Among the holy grails of biofuel production is the perfect concoction of enzymes capable of rendering complex biomass into fuel by a process known as simultaneous saccharification and fermentation (SSF). Hansenula polymorpha strain NCYC 495 leu1.1 is a yeast capable of fermenting xylose (five-carbon sugar), glucose (six-carbon sugar), and cellobiose (a unit of two condensed glucose molecules) to ethanol at high temperatures (45° C), thus holding promise for the SSF process. Commercially feasible SSF technology has not yet been developed because of the absence of a robust organism capable of fermentation at high temperatures. Sequencing of H. polymorpha will enable the identification of the limiting steps in the fermentation pathway from xylose to ethanol. The project was proposed by Andriy A. Sibirny of the Ukraine's National Academy of Sciences and Rzeszów University in Poland.
Another key barrier to economical cellulosic biofuel production is the cost of enzymes for the degradation of cellulosic biomass. Currently, the cellulases used in pilot cellulosic ethanol plants are produced by fungi, in many cases Trichoderma reesei strain Qm6a (whose genome sequence analysis was published in Nature Biotechnology by DOE JGI and collaborators). The widespread use of T. reesei in cellulase production underscores the importance of this organism and the need for understanding the mechanisms behind enzyme secretion. This proposal, by Scott Baker from DOE JGI partner Pacific Northwest National Laboratory with contributors from Technical University of Vienna and biofuels industry players Verenium and Novozymes, will bridge the current gap in industrial fungal enzyme production research by sequencing five T. reesei strains with varying levels of cellulase production and derived from strain Qm6a with the purpose of characterizing the cellular machinery behind enzyme secretion.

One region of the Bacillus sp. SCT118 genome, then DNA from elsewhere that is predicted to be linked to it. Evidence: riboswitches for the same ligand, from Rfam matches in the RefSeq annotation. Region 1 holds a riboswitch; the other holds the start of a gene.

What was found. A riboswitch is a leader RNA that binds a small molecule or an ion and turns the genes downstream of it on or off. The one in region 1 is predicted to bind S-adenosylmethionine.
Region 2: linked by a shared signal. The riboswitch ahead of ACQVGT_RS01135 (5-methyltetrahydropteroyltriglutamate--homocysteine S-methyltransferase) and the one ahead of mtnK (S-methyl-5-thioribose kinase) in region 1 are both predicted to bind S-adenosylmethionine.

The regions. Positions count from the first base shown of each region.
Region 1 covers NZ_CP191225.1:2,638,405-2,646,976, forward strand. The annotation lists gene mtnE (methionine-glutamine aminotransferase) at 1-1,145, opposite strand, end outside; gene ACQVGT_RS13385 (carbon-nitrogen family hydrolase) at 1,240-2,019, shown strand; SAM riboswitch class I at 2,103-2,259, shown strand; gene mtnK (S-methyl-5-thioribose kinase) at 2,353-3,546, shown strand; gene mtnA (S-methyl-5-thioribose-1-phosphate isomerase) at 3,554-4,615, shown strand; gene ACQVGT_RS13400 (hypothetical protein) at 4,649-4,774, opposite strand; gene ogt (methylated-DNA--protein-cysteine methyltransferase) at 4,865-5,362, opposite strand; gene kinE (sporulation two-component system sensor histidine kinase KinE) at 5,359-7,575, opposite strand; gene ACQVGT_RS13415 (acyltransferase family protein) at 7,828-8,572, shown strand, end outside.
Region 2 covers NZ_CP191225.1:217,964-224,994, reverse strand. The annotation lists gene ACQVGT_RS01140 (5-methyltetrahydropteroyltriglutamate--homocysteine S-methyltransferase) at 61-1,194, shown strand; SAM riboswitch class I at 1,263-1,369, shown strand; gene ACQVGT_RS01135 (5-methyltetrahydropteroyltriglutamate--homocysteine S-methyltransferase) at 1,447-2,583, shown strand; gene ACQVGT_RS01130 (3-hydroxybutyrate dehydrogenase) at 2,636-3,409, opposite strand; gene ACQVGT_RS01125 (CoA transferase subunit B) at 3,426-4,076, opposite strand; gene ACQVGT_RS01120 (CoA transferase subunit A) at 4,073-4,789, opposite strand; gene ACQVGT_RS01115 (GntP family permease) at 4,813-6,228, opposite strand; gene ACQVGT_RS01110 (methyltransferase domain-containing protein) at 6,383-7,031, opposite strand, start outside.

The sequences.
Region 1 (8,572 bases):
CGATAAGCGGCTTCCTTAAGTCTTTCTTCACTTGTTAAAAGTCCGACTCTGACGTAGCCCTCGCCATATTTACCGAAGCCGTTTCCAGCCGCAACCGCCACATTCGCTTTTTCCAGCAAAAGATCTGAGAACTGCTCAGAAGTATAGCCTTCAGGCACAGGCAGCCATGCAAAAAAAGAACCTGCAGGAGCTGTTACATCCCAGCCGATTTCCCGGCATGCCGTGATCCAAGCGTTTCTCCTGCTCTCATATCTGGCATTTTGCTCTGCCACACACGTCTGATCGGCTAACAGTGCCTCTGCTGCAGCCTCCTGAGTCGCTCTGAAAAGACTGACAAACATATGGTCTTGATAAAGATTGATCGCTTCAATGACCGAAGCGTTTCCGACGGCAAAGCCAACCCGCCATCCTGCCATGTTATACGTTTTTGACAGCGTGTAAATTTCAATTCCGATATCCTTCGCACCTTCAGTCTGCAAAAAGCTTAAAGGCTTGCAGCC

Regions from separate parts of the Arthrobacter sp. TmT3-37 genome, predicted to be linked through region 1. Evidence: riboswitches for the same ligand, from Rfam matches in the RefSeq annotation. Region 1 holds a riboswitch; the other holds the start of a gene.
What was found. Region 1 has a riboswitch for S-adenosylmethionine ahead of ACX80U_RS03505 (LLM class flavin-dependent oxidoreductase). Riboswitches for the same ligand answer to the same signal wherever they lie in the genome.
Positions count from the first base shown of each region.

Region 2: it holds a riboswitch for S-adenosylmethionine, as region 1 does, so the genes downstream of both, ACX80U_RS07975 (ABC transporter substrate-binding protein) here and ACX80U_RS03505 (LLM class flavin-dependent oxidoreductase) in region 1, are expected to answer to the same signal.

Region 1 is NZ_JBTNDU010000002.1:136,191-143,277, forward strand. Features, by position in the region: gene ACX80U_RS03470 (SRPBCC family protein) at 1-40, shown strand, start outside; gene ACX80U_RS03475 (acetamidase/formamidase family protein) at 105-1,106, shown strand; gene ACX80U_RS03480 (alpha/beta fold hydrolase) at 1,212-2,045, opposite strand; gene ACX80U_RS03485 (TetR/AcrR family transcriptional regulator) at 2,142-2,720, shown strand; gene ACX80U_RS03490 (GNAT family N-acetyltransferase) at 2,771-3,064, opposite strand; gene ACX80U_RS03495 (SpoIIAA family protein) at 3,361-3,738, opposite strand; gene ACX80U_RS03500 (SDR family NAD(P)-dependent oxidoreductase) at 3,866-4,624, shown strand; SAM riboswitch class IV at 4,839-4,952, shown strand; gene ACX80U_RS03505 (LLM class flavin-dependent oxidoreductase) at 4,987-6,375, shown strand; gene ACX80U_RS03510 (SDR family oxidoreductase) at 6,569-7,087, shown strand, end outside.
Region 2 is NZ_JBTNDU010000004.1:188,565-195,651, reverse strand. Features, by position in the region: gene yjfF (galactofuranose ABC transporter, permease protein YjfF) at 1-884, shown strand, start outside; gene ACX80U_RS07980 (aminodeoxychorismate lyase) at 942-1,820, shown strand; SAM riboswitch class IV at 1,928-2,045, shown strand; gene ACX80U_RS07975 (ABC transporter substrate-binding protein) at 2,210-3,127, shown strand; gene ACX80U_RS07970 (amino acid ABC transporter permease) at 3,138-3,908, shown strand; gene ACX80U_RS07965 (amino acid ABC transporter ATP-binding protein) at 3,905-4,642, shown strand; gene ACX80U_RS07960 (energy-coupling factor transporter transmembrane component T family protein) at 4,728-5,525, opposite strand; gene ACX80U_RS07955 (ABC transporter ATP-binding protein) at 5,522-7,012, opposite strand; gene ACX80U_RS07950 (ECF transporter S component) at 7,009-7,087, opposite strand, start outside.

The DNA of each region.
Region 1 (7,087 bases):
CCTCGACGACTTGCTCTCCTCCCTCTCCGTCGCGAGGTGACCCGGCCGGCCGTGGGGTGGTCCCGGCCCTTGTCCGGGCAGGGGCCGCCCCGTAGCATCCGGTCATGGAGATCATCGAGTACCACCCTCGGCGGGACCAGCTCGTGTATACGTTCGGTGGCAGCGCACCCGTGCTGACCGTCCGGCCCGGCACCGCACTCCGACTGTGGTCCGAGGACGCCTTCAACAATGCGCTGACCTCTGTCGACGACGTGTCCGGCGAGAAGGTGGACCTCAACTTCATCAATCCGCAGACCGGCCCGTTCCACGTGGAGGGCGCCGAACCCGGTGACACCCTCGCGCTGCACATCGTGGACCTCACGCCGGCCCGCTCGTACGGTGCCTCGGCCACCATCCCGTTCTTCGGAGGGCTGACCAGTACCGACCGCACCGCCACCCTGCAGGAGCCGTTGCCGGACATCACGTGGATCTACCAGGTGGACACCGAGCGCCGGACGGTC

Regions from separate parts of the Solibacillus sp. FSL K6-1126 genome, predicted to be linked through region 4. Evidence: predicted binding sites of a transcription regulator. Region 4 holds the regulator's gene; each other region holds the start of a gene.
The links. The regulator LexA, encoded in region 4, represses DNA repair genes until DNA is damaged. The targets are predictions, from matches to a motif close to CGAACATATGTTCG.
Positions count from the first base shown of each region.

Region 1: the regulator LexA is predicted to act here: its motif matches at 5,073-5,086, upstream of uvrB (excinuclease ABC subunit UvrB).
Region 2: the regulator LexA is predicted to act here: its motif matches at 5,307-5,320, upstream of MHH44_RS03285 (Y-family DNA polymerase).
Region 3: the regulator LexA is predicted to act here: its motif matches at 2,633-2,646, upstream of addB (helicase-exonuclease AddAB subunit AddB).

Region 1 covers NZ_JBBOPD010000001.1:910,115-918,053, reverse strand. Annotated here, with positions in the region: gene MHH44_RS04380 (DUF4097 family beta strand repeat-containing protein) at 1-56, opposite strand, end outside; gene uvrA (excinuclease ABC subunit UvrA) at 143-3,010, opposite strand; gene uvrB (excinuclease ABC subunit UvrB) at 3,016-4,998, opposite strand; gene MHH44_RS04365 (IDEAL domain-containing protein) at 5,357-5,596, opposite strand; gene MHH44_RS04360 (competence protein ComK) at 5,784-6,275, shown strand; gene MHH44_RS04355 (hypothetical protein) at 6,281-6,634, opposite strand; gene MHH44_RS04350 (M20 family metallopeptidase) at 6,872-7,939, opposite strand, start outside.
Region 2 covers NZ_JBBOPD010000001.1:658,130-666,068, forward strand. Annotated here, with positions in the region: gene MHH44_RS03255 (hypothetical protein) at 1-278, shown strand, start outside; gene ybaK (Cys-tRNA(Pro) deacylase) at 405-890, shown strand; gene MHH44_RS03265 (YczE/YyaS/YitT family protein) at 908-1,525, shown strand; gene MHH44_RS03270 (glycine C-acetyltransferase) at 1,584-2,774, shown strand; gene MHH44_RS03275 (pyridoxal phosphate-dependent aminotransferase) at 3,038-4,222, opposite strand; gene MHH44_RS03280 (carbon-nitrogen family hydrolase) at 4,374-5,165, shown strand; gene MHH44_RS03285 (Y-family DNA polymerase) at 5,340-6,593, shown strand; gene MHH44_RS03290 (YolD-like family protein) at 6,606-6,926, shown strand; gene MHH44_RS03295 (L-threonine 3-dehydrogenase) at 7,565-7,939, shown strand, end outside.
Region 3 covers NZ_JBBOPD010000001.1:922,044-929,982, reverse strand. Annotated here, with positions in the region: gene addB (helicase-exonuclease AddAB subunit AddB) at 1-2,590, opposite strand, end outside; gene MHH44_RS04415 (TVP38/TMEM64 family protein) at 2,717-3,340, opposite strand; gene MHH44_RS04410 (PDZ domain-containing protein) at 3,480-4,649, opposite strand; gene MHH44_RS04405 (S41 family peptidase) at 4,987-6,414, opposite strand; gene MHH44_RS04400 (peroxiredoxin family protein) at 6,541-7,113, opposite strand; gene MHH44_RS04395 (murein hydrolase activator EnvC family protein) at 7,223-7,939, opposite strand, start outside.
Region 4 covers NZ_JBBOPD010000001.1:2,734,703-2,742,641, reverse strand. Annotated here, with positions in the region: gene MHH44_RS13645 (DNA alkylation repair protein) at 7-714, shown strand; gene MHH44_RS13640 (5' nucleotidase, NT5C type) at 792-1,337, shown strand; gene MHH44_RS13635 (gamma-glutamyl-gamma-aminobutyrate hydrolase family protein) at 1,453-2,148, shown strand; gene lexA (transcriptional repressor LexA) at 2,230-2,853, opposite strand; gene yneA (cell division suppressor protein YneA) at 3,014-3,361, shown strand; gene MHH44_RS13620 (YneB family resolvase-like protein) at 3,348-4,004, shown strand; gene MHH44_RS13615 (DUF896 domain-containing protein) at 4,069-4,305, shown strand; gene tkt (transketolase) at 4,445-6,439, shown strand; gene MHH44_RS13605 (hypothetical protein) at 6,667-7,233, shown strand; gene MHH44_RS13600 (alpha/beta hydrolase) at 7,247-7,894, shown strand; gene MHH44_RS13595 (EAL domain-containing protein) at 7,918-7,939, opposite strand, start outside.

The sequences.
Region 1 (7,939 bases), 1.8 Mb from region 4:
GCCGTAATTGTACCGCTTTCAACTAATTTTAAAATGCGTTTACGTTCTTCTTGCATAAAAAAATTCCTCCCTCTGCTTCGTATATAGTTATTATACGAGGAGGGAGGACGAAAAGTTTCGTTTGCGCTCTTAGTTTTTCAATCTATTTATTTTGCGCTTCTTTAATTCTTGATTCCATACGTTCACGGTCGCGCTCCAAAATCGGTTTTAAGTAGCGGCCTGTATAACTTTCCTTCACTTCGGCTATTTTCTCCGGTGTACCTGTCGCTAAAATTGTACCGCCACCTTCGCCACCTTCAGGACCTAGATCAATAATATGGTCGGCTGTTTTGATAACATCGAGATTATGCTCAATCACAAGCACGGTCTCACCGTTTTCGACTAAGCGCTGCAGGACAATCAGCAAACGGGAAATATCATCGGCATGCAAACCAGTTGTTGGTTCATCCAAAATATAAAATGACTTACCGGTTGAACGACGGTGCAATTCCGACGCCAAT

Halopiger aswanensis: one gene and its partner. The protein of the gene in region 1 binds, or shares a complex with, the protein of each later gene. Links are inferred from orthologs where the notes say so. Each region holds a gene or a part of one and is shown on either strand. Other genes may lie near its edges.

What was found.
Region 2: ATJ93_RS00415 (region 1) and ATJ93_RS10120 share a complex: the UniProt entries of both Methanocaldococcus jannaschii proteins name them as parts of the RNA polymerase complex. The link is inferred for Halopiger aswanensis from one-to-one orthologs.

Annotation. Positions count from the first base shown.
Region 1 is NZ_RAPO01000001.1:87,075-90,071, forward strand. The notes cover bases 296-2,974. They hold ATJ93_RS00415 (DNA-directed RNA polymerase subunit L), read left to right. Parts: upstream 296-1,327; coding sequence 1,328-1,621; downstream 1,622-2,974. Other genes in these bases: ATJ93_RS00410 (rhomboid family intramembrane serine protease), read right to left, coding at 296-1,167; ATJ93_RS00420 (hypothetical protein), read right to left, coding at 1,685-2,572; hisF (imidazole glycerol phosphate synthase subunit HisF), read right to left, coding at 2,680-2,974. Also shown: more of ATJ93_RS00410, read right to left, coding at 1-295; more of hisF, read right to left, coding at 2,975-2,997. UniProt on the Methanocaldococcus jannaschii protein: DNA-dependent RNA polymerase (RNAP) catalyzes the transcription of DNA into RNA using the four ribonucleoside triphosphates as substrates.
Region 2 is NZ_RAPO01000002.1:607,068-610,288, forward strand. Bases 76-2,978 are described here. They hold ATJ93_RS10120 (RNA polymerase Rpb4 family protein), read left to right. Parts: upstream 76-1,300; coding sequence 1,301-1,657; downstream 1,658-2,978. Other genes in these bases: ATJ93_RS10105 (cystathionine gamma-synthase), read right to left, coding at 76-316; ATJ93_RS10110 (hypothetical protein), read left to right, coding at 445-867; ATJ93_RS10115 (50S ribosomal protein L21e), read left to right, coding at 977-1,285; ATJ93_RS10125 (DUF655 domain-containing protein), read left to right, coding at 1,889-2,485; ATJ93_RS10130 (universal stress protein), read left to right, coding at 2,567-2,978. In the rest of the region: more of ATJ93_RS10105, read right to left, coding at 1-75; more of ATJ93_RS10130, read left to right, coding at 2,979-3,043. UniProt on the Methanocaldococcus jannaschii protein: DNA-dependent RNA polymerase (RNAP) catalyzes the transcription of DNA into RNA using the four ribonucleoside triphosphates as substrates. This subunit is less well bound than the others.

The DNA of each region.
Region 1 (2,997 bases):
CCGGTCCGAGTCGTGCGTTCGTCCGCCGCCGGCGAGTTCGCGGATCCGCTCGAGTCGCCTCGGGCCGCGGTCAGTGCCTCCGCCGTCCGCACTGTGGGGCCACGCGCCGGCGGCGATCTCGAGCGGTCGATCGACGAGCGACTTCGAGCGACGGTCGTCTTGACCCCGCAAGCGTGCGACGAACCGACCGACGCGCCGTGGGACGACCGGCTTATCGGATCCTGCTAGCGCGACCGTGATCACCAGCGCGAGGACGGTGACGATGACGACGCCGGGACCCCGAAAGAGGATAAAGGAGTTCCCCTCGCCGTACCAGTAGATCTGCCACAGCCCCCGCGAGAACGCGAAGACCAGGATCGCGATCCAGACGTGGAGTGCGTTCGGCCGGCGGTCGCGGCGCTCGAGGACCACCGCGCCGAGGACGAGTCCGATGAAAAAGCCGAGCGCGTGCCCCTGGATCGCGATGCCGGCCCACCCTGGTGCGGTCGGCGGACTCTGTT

The use of microbes to directly generate electricity from the biodegradation of waste organic matter in microbial fuel cells is a technology that shows great promise. Caroline S. Harwood of the University of Washington has proposed the sequencing of the electricity-generating photosynthetic bacterium Rhodopseudomonas palustris strain DX-1 to help highlight the mechanistic basis for this unusual biological property. This project will add to the growing literature describing the complexity of this genus by complementing the six other strains of R. palustris that have been sequenced to date by DOE JGI.
A census of subsurface microbial communities at the Hanford Site adjacent the Columbia River has been proposed by Allan Konopka and a multidisciplinary research group at Pacific Northwest National Laboratory. As part of initial site characterization efforts, a deep borehole will be drilled and core samples will be subjected to detailed microbiologic and geochemical analyses to address microbial ecology hypotheses and determine the composition and activity of subsurface microbial communities in microenvironments and across transition zones. Microenvironments are small domains within larger ones that exert a disproportionate influence on subsurface contaminant migration.